• Academy Events

  • Did Einstein Kill Schrödinger's Cat? A Quantum State of Mind

    Wednesday, June 29, 2016 | 7:00 PM - 8:30 PM
    The New York Academy of Sciences

    Presented by The New York Academy of Sciences

      • Registration Closed

    An archived recording of this event is available via Livestream under "Archived Events" at:

    Schrödinger's cat, a thought experiment proposed eighty years ago to illustrate the mind-boggling effect of quantum superposition—the unseen cat in the box that is neither dead nor alive, but in a so-called superposition of both states at once—has become a common creature in physics labs around the world. Researchers are creating ever larger and more complex Schrödinger's cats using systems of photons, clouds of ultra-cold atoms, and superconducting devices, and have even learned to herd multiple quantum cats. Recent research also suggests that quantum information and entanglement of quantum states—a concept coined by Schrödinger at the time when his famous feline came into being—may be key to understanding quantum gravity, one of the greatest unsolved problems of modern physics. Physicists are now wrestling with another paradox thought experiment that describes the fate of quantum states at the event horizon of a black hole and may upend some of the time-tested fundamental theories. This panel will discuss the fascinating interplay between two great theories of the 20th century—quantum theory and general relativity—and how these phenomena may be exploited, from black holes to quantum computing.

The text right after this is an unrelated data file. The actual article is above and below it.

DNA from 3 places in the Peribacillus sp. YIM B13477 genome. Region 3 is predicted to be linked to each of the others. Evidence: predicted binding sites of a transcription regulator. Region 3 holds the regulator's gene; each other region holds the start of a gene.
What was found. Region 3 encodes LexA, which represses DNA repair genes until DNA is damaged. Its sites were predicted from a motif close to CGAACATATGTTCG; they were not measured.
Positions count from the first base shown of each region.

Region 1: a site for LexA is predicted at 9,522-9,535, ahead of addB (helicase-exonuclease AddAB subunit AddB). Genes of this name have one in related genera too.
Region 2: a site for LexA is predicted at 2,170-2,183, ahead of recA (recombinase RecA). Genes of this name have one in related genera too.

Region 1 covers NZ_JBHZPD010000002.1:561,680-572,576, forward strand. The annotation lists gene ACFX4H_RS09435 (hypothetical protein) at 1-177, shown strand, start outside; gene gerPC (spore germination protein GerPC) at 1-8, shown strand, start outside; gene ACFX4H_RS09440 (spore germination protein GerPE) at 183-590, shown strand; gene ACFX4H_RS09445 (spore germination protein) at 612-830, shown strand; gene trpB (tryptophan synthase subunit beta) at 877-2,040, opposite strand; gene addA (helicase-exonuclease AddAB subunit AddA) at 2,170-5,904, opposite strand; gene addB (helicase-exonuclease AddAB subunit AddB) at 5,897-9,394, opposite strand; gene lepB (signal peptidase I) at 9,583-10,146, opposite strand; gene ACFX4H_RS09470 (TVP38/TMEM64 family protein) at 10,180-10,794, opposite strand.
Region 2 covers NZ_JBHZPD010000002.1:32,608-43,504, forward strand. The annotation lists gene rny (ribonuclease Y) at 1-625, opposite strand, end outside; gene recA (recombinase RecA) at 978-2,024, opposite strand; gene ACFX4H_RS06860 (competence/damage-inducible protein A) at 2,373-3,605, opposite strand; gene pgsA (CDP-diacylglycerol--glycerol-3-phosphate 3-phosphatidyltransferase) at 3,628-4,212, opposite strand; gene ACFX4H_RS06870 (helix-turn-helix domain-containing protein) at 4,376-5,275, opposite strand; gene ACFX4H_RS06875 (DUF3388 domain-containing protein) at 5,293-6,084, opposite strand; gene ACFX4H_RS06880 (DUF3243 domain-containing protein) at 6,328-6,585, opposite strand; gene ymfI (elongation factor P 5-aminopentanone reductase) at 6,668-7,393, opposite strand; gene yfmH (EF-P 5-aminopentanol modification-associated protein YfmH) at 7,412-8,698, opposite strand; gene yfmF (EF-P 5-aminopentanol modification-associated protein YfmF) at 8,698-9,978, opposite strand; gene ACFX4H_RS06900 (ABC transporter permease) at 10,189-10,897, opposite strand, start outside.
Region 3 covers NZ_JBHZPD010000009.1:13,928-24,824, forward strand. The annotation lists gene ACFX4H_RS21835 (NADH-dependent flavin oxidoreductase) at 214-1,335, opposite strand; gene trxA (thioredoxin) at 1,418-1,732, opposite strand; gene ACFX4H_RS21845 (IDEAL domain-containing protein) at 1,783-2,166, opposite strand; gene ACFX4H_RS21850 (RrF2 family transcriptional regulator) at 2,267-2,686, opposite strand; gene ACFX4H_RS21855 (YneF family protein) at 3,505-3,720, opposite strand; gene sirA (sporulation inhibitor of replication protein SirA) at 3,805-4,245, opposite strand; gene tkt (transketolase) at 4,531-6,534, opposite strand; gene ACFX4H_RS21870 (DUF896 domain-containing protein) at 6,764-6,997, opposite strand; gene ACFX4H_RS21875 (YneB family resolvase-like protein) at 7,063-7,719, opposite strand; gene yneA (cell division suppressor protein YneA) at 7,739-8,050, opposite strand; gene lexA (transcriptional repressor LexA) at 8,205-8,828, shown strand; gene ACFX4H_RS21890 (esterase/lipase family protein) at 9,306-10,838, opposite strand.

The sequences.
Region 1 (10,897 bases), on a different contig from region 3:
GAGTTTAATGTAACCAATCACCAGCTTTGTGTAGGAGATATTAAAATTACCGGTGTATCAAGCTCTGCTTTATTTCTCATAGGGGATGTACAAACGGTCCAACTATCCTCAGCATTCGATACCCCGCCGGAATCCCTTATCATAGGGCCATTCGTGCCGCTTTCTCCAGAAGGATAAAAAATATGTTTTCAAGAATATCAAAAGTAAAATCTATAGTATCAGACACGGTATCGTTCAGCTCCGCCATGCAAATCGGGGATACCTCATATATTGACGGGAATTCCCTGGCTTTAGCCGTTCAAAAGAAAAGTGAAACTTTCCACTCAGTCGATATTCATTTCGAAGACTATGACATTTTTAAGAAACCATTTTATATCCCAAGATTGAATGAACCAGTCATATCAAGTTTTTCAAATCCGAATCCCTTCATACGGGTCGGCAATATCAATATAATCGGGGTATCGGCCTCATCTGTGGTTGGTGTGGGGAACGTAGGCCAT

* Reception to follow.


    Scott Aaronson, PhD

    Author of Quantum Computing Since Democritus; Associate Professor of Electrical Engineering and Computer Science, Massachusetts Institute of Technology

    Daniel Harlow, PhD

    Postdoctoral Fellow, Harvard University Center for the Fundamental Laws of Nature

    Brian Swingle, PhD

    Postdoctoral Research Fellow, Stanford Institute for Theoretical Physics


    George Musser, PhD

    Contributing Editor at Scientific American; author of Spooky Action at a Distance and The Complete Idiot's Guide to String Theory

    Registration — Individual Lecture Prices

    Member $5
    Member (Student / Postdoc / Resident / Fellow) $5
    Nonmember $15
    Nonmember (Student / Postdoc / Resident / Fellow) $7

    Presented by

    The New York Academy of Sciences

    Grant Support

    This program is made possible by the generous support of:

    John Templeton Foundation

    The event is part of the Physics of Everything series.

    This six-part series will unite some of the most vibrant public intellectuals and communicators of today—from scientists to philosophers, and ethicists to educators—for explorations that reflect on the current state of modern physical sciences.

    To learn more about each lecture and to purchase tickets, click on the links below.

    Contact Us

    Jennifer Costley, PhD

    Director, Physical Sciences, Sustainability & Engineering